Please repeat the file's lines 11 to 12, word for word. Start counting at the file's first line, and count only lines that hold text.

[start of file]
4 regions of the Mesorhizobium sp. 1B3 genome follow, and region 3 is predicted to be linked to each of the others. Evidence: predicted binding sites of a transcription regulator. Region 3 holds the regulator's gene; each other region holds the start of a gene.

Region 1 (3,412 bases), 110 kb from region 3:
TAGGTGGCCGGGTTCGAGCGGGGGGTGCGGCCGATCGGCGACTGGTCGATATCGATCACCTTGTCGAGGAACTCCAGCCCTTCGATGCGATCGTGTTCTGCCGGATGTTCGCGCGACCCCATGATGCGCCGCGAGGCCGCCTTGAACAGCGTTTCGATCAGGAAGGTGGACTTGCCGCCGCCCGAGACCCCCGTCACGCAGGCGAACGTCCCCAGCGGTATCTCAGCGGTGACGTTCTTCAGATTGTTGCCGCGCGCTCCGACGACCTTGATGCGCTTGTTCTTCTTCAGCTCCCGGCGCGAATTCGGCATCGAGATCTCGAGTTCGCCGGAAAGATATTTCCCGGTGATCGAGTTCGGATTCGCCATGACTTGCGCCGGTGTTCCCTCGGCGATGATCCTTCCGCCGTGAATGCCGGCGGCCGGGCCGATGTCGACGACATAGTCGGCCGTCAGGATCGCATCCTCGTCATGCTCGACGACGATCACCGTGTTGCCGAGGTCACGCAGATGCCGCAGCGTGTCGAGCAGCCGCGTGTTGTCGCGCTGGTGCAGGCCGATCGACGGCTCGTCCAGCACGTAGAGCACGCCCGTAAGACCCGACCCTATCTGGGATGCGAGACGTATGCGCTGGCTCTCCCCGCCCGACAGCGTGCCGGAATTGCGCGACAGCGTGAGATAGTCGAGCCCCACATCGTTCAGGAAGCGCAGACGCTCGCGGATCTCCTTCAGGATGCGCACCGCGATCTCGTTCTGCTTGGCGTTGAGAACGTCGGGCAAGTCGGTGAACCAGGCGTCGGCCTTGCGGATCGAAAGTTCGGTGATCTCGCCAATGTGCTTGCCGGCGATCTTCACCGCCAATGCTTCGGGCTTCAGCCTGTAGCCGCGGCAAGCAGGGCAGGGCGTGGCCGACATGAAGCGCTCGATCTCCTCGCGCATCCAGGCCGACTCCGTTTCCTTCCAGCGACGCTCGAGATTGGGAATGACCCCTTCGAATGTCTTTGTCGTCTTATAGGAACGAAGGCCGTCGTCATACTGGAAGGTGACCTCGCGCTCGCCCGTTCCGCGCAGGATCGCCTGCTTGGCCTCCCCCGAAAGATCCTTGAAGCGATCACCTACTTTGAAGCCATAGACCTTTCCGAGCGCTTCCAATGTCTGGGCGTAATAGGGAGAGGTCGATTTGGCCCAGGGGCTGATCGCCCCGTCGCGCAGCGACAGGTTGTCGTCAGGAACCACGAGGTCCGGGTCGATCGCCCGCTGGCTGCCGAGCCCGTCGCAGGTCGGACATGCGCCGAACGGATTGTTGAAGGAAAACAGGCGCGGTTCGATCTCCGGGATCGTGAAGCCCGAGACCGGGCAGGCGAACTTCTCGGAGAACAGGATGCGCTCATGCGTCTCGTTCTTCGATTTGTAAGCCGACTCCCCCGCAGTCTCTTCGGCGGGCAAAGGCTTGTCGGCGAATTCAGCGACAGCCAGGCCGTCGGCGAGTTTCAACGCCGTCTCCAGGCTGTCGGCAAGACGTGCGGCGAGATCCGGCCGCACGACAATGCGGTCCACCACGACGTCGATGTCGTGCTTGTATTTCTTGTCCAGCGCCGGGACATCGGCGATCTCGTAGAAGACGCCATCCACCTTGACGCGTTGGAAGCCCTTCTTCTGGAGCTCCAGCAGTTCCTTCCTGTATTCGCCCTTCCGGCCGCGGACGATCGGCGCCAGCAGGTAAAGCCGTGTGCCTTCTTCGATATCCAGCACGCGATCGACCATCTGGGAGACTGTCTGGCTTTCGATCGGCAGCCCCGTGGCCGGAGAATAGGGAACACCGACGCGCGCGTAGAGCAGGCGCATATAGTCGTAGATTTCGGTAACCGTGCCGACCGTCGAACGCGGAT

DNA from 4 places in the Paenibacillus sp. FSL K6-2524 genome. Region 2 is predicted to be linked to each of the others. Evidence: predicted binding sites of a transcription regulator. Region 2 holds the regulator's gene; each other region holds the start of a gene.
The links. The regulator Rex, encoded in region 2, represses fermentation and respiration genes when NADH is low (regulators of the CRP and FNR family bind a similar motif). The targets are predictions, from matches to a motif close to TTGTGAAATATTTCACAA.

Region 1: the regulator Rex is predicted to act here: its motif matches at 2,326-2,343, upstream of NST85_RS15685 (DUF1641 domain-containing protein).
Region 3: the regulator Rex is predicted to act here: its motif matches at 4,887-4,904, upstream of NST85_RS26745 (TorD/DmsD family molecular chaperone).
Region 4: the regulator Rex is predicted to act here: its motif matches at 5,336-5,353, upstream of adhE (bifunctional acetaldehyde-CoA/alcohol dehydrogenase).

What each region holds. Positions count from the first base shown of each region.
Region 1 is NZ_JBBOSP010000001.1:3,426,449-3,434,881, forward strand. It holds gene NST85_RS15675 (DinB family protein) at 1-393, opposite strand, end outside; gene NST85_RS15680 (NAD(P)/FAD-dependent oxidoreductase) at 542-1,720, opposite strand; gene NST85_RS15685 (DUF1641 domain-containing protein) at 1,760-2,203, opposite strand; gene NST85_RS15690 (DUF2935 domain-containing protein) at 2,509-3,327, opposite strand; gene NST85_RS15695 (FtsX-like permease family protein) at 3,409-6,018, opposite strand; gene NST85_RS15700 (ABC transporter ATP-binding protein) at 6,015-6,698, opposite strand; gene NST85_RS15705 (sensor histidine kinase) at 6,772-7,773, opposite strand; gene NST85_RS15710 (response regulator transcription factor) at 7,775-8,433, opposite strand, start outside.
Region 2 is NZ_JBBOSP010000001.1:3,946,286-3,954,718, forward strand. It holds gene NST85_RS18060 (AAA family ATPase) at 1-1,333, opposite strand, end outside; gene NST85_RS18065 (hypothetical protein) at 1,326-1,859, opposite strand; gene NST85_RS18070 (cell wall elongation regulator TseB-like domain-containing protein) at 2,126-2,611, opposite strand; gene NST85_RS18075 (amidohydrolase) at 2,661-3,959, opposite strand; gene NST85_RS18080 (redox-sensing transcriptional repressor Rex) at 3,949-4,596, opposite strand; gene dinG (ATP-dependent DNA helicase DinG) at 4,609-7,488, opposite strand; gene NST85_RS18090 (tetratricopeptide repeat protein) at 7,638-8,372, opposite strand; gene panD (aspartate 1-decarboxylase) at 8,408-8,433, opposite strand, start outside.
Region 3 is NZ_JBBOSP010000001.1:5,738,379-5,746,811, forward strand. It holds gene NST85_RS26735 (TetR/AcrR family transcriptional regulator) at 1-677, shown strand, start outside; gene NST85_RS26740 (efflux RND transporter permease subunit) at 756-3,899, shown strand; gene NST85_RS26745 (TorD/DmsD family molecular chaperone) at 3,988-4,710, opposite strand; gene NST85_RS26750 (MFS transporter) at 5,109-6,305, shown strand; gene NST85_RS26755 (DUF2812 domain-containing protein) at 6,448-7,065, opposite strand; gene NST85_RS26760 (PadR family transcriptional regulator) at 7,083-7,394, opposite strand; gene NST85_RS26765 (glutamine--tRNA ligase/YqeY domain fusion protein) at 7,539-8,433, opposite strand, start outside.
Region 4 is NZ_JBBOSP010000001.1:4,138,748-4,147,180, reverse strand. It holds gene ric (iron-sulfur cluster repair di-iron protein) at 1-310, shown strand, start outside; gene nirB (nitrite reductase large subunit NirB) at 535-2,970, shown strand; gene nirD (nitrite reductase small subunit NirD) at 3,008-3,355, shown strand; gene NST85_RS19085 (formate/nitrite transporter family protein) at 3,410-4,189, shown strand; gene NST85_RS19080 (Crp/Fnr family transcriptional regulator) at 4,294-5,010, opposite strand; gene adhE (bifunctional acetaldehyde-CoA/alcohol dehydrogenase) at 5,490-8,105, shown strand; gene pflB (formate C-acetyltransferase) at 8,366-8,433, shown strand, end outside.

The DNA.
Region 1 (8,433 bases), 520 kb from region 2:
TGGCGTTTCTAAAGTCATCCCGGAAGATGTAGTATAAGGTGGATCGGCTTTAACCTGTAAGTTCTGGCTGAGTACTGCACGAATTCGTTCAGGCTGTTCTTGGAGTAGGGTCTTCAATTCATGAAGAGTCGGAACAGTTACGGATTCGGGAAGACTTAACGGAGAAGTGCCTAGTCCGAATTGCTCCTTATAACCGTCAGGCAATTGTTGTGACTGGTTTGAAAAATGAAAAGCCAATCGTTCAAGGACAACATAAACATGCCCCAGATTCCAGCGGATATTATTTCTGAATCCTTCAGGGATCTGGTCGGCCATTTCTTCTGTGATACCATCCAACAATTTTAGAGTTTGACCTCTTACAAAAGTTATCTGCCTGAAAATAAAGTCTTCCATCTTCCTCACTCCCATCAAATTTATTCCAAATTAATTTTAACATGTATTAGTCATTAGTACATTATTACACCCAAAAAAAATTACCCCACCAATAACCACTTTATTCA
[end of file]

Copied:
Region 2 is NZ_JBBOSP010000001.1:3,946,286-3,954,718, forward strand. It holds gene NST85_RS18060 (AAA family ATPase) at 1-1,333, opposite strand, end outside; gene NST85_RS18065 (hypothetical protein) at 1,326-1,859, opposite strand; gene NST85_RS18070 (cell wall elongation regulator TseB-like domain-containing protein) at 2,126-2,611, opposite strand; gene NST85_RS18075 (amidohydrolase) at 2,661-3,959, opposite strand; gene NST85_RS18080 (redox-sensing transcriptional repressor Rex) at 3,949-4,596, opposite strand; gene dinG (ATP-dependent DNA helicase DinG) at 4,609-7,488, opposite strand; gene NST85_RS18090 (tetratricopeptide repeat protein) at 7,638-8,372, opposite strand; gene panD (aspartate 1-decarboxylase) at 8,408-8,433, opposite strand, start outside.
Region 3 is NZ_JBBOSP010000001.1:5,738,379-5,746,811, forward strand. It holds gene NST85_RS26735 (TetR/AcrR family transcriptional regulator) at 1-677, shown strand, start outside; gene NST85_RS26740 (efflux RND transporter permease subunit) at 756-3,899, shown strand; gene NST85_RS26745 (TorD/DmsD family molecular chaperone) at 3,988-4,710, opposite strand; gene NST85_RS26750 (MFS transporter) at 5,109-6,305, shown strand; gene NST85_RS26755 (DUF2812 domain-containing protein) at 6,448-7,065, opposite strand; gene NST85_RS26760 (PadR family transcriptional regulator) at 7,083-7,394, opposite strand; gene NST85_RS26765 (glutamine--tRNA ligase/YqeY domain fusion protein) at 7,539-8,433, opposite strand, start outside.